Long considered a risk-free prescription drug, Fosamax and other bisphosphonate medications have been linked to osteonecrosis (death of bone tissue) in the jaw. Initially researchers believed that this condition occurred only with intravenous bisphosphonates in cancer treatment, but new evidence links jaw problems with oral bisphosphonates, an increasingly popular way to prevent or slow osteoporosis. The American Dental Association now recommends a comprehensive oral exam before or right after anyone begins taking Fosamax or similar drugs.
The human skeleton is in a constant state of regeneration, as bones break down and rebuild. Hormones, organs like the kidneys and liver, and our immune system all work together to ensure that bone is maintained. Best discovered through a bone scan, "porous" bone-or osteoporosis-occurs when bone breaks down more quickly than the body can rebuild it. This "silent" condition afflicts close to 30 million people-and more than 80 percent of them are women.
Risk factors for osteoporosis include:
Estrogen helps prevent bone loss and protects the body from excessive secretion of inflammatory cytokines, which pull calcium from the bone. Stress causes bone to break down faster than it can be replaced and also lowers levels of antiaging and immune-balancing DHEA.
A healthy diet-throughout the lifespan-is critical to strong bones. Sadly, many young people today fail to get enough bone-building nutrients from dairy and green, leafy vegetables. Consumption of soft drinks, which lowers calcium levels and raises phosphate levels, also weakens bone. Even salty processed foods threaten bone health.
To protect your skeleton, maintain a balanced protein intake (50 grams daily for 138-pound women and 63 grams for 174-pound men). Enjoy broccoli, canned salmon (including the bones), leafy greens, sesame and sunflower seeds, and organic yogurt. Also consider vegetable-based protein sources, including legumes. Increase your intake of fermented soy (miso, soy sauce, and tempeh).
Get active! Regular workouts-especially weight-bearing exercises like stair-climbing, hiking, jogging, skiing, and weight-training-help preserve bone mass and even increase bone mineral density. If you already have bone loss, add balance and posture exercises. But don't overexert yourself: Too much exercise can suppress hormonal and immune balance, actually leading to osteoporosis.
In addition to a daily iron-free multiple, take calcium in divided doses with meals throughout the day and at bedtime. Nutrition expert Lorna R. Vanderhaeghe recommends 1,000 to 1,500 mg total each day, in balance with other bone-strengthening minerals. You need at least half as much magnesium as calcium to guarantee absorption of bone-building nutrients, she explains.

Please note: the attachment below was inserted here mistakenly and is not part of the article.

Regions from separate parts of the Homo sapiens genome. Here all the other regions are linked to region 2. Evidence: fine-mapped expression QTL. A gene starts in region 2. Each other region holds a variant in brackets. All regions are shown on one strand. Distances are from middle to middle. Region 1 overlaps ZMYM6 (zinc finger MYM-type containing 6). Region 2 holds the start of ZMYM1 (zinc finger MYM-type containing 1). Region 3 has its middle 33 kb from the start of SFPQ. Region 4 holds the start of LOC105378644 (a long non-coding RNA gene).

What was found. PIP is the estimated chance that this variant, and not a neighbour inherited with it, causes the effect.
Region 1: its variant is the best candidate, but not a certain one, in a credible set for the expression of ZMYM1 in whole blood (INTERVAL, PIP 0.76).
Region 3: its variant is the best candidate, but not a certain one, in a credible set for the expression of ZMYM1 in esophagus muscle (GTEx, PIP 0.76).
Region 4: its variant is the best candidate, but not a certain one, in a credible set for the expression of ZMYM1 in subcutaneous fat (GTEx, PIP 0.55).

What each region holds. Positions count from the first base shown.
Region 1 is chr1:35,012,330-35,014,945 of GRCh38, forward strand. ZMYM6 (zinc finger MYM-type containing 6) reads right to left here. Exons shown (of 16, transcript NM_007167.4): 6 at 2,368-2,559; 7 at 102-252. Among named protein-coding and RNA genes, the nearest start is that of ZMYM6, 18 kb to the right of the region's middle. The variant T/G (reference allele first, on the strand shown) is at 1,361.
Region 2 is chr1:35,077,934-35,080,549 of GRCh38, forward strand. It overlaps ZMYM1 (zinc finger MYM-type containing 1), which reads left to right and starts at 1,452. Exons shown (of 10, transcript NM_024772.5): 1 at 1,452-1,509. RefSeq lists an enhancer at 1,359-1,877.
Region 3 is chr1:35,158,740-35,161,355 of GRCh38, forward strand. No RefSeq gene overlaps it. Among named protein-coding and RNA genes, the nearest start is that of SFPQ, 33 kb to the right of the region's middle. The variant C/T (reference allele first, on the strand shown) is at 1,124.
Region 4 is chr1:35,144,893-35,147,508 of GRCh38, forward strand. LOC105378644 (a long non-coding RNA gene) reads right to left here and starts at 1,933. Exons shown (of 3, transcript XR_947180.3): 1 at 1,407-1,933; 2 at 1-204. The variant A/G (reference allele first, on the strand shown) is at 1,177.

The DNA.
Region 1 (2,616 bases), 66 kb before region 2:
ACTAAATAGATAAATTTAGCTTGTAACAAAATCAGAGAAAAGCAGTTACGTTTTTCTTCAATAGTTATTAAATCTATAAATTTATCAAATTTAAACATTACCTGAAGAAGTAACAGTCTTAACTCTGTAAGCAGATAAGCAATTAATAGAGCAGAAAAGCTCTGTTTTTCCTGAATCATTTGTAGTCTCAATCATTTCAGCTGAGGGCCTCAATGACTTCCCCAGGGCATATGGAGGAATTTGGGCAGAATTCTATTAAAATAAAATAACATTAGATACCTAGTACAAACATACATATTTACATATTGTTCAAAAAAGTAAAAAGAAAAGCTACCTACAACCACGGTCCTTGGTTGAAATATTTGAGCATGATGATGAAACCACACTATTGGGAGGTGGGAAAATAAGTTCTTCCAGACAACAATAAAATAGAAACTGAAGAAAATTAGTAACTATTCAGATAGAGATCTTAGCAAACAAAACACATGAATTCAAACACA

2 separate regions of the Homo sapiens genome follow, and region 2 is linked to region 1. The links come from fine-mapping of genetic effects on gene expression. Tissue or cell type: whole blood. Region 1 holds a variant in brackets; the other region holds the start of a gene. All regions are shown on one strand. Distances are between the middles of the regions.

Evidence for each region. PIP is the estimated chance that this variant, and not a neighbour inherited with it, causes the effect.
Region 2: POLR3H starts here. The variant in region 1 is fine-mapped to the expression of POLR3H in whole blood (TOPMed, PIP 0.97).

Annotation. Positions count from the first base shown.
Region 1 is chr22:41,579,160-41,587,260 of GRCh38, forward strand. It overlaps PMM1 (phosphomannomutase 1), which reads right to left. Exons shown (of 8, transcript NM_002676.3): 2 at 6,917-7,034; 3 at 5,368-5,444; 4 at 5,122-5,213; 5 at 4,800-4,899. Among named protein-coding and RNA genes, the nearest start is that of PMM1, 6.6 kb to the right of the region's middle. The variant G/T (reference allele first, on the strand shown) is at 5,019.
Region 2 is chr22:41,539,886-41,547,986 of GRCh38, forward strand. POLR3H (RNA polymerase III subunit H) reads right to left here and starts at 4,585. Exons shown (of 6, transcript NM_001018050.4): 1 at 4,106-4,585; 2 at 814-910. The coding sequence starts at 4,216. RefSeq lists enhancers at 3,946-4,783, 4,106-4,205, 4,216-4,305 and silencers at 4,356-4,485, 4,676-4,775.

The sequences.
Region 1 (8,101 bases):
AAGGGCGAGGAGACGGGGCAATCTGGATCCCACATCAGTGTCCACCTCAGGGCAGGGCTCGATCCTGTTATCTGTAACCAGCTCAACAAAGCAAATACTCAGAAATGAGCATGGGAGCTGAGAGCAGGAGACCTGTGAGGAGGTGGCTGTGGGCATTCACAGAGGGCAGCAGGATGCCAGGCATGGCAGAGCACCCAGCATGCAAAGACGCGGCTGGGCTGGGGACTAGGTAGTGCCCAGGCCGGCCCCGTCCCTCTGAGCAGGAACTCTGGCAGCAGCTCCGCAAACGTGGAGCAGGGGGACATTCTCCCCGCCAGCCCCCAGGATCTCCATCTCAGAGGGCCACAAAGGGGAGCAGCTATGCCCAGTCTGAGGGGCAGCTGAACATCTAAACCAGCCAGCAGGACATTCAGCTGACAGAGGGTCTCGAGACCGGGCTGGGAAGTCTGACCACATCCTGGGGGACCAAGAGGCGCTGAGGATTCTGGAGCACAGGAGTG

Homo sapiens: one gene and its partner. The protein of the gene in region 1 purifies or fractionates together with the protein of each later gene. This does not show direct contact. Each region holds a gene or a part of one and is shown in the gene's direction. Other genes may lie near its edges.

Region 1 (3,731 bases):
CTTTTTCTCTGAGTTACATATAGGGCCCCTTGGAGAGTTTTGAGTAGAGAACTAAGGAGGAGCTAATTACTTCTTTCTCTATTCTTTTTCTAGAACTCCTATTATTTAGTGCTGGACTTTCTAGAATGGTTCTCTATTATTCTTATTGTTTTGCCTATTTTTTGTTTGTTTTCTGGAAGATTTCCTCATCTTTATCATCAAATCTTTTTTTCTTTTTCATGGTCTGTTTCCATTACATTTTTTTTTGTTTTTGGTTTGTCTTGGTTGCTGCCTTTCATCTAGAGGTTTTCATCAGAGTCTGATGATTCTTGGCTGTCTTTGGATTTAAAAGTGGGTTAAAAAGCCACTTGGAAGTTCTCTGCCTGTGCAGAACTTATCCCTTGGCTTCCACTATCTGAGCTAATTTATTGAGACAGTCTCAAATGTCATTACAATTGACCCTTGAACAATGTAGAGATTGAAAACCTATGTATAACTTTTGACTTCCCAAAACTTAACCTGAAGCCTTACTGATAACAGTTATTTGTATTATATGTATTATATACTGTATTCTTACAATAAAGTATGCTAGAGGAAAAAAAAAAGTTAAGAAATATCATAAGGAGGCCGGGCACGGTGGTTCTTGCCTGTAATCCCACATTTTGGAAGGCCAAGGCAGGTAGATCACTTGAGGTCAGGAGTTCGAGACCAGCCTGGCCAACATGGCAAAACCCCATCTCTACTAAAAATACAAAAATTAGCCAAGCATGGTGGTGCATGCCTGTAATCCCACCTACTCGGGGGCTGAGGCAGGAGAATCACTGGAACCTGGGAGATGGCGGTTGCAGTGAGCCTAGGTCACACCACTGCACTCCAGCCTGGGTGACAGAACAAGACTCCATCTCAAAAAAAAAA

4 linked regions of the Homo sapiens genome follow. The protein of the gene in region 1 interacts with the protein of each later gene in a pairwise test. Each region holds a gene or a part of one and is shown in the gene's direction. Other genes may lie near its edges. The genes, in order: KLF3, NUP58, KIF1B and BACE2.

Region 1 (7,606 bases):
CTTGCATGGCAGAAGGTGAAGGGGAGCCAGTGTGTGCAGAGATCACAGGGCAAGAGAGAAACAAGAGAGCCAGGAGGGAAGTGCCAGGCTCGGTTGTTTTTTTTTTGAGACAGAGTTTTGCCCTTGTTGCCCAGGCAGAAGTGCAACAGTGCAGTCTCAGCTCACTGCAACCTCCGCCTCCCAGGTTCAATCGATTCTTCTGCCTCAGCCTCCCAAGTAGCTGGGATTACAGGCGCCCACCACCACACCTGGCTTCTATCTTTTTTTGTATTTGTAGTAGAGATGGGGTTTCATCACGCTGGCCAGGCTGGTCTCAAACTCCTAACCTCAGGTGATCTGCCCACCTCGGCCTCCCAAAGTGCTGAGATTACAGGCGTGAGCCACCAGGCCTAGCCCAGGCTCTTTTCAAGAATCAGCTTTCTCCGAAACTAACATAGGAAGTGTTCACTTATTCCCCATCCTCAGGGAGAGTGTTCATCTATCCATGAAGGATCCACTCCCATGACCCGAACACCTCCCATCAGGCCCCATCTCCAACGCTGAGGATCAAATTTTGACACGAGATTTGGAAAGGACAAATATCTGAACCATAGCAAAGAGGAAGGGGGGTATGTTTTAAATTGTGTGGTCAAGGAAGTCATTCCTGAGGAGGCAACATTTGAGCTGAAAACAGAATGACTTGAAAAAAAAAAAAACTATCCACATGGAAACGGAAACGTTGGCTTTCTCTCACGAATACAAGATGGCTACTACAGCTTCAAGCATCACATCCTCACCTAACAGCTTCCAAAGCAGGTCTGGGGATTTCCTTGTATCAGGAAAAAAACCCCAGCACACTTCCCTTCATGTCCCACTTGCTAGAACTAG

Besides a 2:1 calcium to magnesium ratio, other protective minerals include:
Vitamin K, found in leafy greens, boosts production of osteocalcin, useful for bone mineralization and strength: Take 150 micrograms daily. Soy isoflavone supplements (100 mg) significantly increased bone mineral density in a recent randomized, double-blind, placebo-controlled study. In addition, omega-3 fatty acids, quercetin, and turmeric help reduce inflammation associated with calcium loss.
Some experts find that ipriflavone (available in alfalfa and bee propolis) stimulates the secretion and synthesis of calcitonin from the thyroid, as well as aiding bone formation and density. The subject of more than 60 clinical studies, this supplement appears more effective than the prescription drug calcitonin at decreasing fracture rates, and it inhibits inflammation that pulls calcium from bones. "No bone rebuilding program should be without ipriflavone," adds Vanderhaeghe.
selected sources An A-Z Woman's Guide to Vibrant Health by Lorna R. Vanderhaeghe ($10.95, Health Ventures, 2004) "Drug for Bones Is Newly Linked to Jaw Disease" by Gina Kolata, New York Times, 6/2/06 "Effects of Soy Isoflavone Supplementation on Bone Mineral Density" by Brenda Milot, ELS, HerbClip, 7/31/06 "How Taking Fosamax Can Lead to a Serious and Painful Jaw Disease," Women's Health Letter, 8/06 "Osteonecrosis of the Mandible or Maxilla Associated with the Use of New Generation Bisphosphonates" by M. C. Farrugia et al., Laryngoscope, 1/06 User's Guide to Calcium & Magnesium by Nan Kathryn Fuchs, PhD ($5.95, Basic Health, 2002)
Although genes, gender and your age are responsible for developing osteoporosis, you can make a few lifestyle changes to try and decrease your risk of early development. Increasing your calcium and vitamin D intake, participating in weight-bearing exercise and packing your diet with more produce will help to improve your bone health.
Osteoporosis. Commonly referred to as the "Silent Disease," or the "Silent Thief." It strikes without symptoms until bones become so weak that a sudden fall, bump or even strain causes a break in the unity of the bone, otherwise known as a fracture.